Joe Bonamassa shares the blues lessons he learned from Peter Green

Joe Bonamassa and Peter Green
(Image credit: Harry Herd/Redferns; Michael Putland/Getty Images)

I recently recorded a cover of the Peter Green/Fleetwood Mac track Lazy Poker Blues, for my upcoming album, Blues Deluxe, Vol. 2. Now, I’d like to offer some insight into another musical tribute of mine to the late, great British guitarist.

For those who may be unfamiliar with Peter, he first came to prominence as Eric Clapton’s replacement in John Mayall’s Bluesbreakers, when Eric left in the spring of 1966 to form Cream.

At the time, Eric was the UK’s preeminent guitarist, popularly nicknamed “God”. In other words, these were very large shoes to fill, and it would have been a tough spot for any guitarist to be in. Peter, as the world would soon discover, was not only up to the task but shined brilliantly during his brief stint with Mayall, splitting in 1967 to form the original Fleetwood Mac.

Peter’s only full album with Mayall, A Hard Road, is one that I listened to countless times as a kid. My cover of the Otis Rush song So Many Roads, which I first cut for You and Me (2006) was based on Mayall’s cover of the tune with Green.

Figure 1 is an improvised solo of mine, inspired by So Many Roads and similarly played over a slow 12-bar blues in the key of F minor, with a 128  triplet feel. Throughout the solo, I’m trying to emulate a bit of Peter’s sound and melodic approach. 

Using a Gibson Les Paul (definitely the correct guitar for this application), I’m on the bridge pickup, and while playing, my attention is on listening for the variables in left- and right-hand articulation and touch that will produce the desired sound and feel.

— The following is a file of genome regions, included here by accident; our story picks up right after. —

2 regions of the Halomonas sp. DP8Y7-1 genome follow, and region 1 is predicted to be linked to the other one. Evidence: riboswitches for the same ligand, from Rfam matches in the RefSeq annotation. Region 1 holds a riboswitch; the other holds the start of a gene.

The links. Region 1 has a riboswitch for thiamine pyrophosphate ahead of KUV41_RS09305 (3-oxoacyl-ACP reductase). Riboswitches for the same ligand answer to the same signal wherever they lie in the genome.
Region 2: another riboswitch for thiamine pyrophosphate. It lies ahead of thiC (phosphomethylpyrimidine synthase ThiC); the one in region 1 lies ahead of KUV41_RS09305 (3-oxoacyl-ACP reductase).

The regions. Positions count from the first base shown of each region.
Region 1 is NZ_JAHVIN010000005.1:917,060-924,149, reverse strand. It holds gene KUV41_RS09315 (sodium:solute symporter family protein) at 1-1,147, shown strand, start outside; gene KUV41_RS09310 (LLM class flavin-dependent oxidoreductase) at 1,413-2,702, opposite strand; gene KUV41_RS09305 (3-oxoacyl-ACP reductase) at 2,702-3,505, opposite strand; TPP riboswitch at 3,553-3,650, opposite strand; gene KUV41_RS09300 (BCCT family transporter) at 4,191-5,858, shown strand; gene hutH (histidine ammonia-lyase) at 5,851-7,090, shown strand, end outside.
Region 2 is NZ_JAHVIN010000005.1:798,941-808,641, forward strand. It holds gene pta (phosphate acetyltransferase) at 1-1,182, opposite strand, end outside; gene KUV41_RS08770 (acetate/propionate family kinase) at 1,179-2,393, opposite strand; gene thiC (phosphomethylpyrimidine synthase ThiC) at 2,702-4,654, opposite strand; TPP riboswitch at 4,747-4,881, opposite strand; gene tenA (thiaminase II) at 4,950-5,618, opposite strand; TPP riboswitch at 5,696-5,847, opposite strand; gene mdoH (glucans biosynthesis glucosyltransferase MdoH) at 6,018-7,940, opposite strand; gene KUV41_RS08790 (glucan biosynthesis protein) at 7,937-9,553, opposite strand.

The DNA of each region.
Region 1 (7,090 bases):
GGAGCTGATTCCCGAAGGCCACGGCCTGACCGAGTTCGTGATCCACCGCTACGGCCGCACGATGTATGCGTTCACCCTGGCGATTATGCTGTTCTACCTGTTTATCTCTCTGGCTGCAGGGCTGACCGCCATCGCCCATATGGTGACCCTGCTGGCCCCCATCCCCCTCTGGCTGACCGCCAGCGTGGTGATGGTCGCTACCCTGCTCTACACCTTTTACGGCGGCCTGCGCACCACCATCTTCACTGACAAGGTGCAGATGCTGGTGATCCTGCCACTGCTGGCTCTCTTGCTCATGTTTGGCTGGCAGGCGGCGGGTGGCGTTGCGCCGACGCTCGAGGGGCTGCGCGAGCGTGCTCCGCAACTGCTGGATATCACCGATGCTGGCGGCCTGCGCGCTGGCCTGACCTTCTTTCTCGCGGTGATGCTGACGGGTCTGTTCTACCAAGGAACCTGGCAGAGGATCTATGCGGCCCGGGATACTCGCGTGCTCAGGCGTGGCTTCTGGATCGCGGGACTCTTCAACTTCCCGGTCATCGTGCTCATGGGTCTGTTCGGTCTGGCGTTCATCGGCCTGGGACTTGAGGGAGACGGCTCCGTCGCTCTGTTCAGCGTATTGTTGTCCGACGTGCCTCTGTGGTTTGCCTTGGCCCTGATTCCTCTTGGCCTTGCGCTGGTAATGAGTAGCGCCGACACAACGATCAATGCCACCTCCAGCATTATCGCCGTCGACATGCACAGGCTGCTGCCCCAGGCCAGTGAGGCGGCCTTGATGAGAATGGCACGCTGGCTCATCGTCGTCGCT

(Image credit: Future)

A brief note on the form here. I’m playing “freely” through the chords of a i - iv - v (one - four - five) blues progression in F minor (Fm7 - Bbm7 - Cm7), and bar 4 ended up being only one beat long, as indicated by the time signature 38. 

This entire solo melody is based on the F minor pentatonic scale (F, Ab, Bb, C, Eb) and the F blues scale (F, Ab, Bb, Cb, C, Eb), with a very brief inclusion of the 2nd, G, in bars 9 and 10. 

Peter’s style had a nonchalant quality to it – the phrases seem so effortless – but he also sounds angry at times

For me, an essential element of Peter’s style, which I strove to emulate here, is his phrasing and uncanny ability to express so much emotion in his melodies. Also, the way the lines are articulated, via picking and fretting techniques, is just as essential as the note choices. Work through every phrase with an ear for how the use of space (silence) is balanced against sudden note barrages that move across bar lines. 

Peter’s style had a nonchalant quality to it – the phrases seem so effortless – but he also sounds angry at times. This is something I love about the playing of other British guitarists as well, such as Jeff Beck, Eric Clapton, Jimmy Page and Mick Taylor, all graduates of the mid-’60s British blues explosion.

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Joe Bonamassa is one of the world’s most popular and successful blues-rock guitarists – not to mention a top producer and de facto ambassador of the blues (and of the guitar in general).